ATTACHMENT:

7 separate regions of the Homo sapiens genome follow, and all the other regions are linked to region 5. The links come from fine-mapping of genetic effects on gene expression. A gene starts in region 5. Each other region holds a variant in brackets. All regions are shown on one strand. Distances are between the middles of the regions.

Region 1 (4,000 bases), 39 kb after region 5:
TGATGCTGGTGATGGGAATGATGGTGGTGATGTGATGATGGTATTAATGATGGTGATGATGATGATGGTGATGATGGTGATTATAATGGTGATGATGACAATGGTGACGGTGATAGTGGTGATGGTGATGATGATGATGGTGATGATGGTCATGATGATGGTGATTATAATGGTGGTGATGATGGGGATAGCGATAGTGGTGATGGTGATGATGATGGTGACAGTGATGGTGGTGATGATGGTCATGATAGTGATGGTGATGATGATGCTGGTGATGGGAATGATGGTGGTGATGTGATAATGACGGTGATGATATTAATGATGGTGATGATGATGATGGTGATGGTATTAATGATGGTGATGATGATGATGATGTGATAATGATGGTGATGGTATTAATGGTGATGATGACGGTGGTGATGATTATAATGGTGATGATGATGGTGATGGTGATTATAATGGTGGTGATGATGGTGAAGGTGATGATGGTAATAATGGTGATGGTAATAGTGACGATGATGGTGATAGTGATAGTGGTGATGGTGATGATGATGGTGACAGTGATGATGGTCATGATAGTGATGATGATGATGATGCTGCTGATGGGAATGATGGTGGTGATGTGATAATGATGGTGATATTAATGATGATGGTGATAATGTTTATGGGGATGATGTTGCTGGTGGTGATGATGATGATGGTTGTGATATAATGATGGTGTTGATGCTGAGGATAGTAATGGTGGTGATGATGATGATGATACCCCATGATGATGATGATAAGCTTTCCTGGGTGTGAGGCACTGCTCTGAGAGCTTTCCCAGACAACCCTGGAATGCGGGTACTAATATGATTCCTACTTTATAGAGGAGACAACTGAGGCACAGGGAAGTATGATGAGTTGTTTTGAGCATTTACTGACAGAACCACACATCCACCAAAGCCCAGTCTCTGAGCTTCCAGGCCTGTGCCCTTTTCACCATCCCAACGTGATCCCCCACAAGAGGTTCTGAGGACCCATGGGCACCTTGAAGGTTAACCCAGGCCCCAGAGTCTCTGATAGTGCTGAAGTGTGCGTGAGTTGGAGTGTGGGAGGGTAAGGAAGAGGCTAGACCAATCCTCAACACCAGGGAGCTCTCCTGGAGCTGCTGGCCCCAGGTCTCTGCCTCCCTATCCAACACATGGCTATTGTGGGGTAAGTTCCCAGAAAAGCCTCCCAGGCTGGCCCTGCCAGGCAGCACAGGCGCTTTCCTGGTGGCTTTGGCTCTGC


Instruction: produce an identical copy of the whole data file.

7 separate regions of the Homo sapiens genome follow, and all the other regions are linked to region 5. The links come from fine-mapping of genetic effects on gene expression. A gene starts in region 5. Each other region holds a variant in brackets. All regions are shown on one strand. Distances are between the middles of the regions.

Region 1 (4,000 bases), 39 kb after region 5:
TGATGCTGGTGATGGGAATGATGGTGGTGATGTGATGATGGTATTAATGATGGTGATGATGATGATGGTGATGATGGTGATTATAATGGTGATGATGACAATGGTGACGGTGATAGTGGTGATGGTGATGATGATGATGGTGATGATGGTCATGATGATGGTGATTATAATGGTGGTGATGATGGGGATAGCGATAGTGGTGATGGTGATGATGATGGTGACAGTGATGGTGGTGATGATGGTCATGATAGTGATGGTGATGATGATGCTGGTGATGGGAATGATGGTGGTGATGTGATAATGACGGTGATGATATTAATGATGGTGATGATGATGATGGTGATGGTATTAATGATGGTGATGATGATGATGATGTGATAATGATGGTGATGGTATTAATGGTGATGATGACGGTGGTGATGATTATAATGGTGATGATGATGGTGATGGTGATTATAATGGTGGTGATGATGGTGAAGGTGATGATGGTAATAATGGTGATGGTAATAGTGACGATGATGGTGATAGTGATAGTGGTGATGGTGATGATGATGGTGACAGTGATGATGGTCATGATAGTGATGATGATGATGATGCTGCTGATGGGAATGATGGTGGTGATGTGATAATGATGGTGATATTAATGATGATGGTGATAATGTTTATGGGGATGATGTTGCTGGTGGTGATGATGATGATGGTTGTGATATAATGATGGTGTTGATGCTGAGGATAGTAATGGTGGTGATGATGATGATGATACCCCATGATGATGATGATAAGCTTTCCTGGGTGTGAGGCACTGCTCTGAGAGCTTTCCCAGACAACCCTGGAATGCGGGTACTAATATGATTCCTACTTTATAGAGGAGACAACTGAGGCACAGGGAAGTATGATGAGTTGTTTTGAGCATTTACTGACAGAACCACACATCCACCAAAGCCCAGTCTCTGAGCTTCCAGGCCTGTGCCCTTTTCACCATCCCAACGTGATCCCCCACAAGAGGTTCTGAGGACCCATGGGCACCTTGAAGGTTAACCCAGGCCCCAGAGTCTCTGATAGTGCTGAAGTGTGCGTGAGTTGGAGTGTGGGAGGGTAAGGAAGAGGCTAGACCAATCCTCAACACCAGGGAGCTCTCCTGGAGCTGCTGGCCCCAGGTCTCTGCCTCCCTATCCAACACATGGCTATTGTGGGGTAAGTTCCCAGAAAAGCCTCCCAGGCTGGCCCTGCCAGGCAGCACAGGCGCTTTCCTGGTGGCTTTGGCTCTGC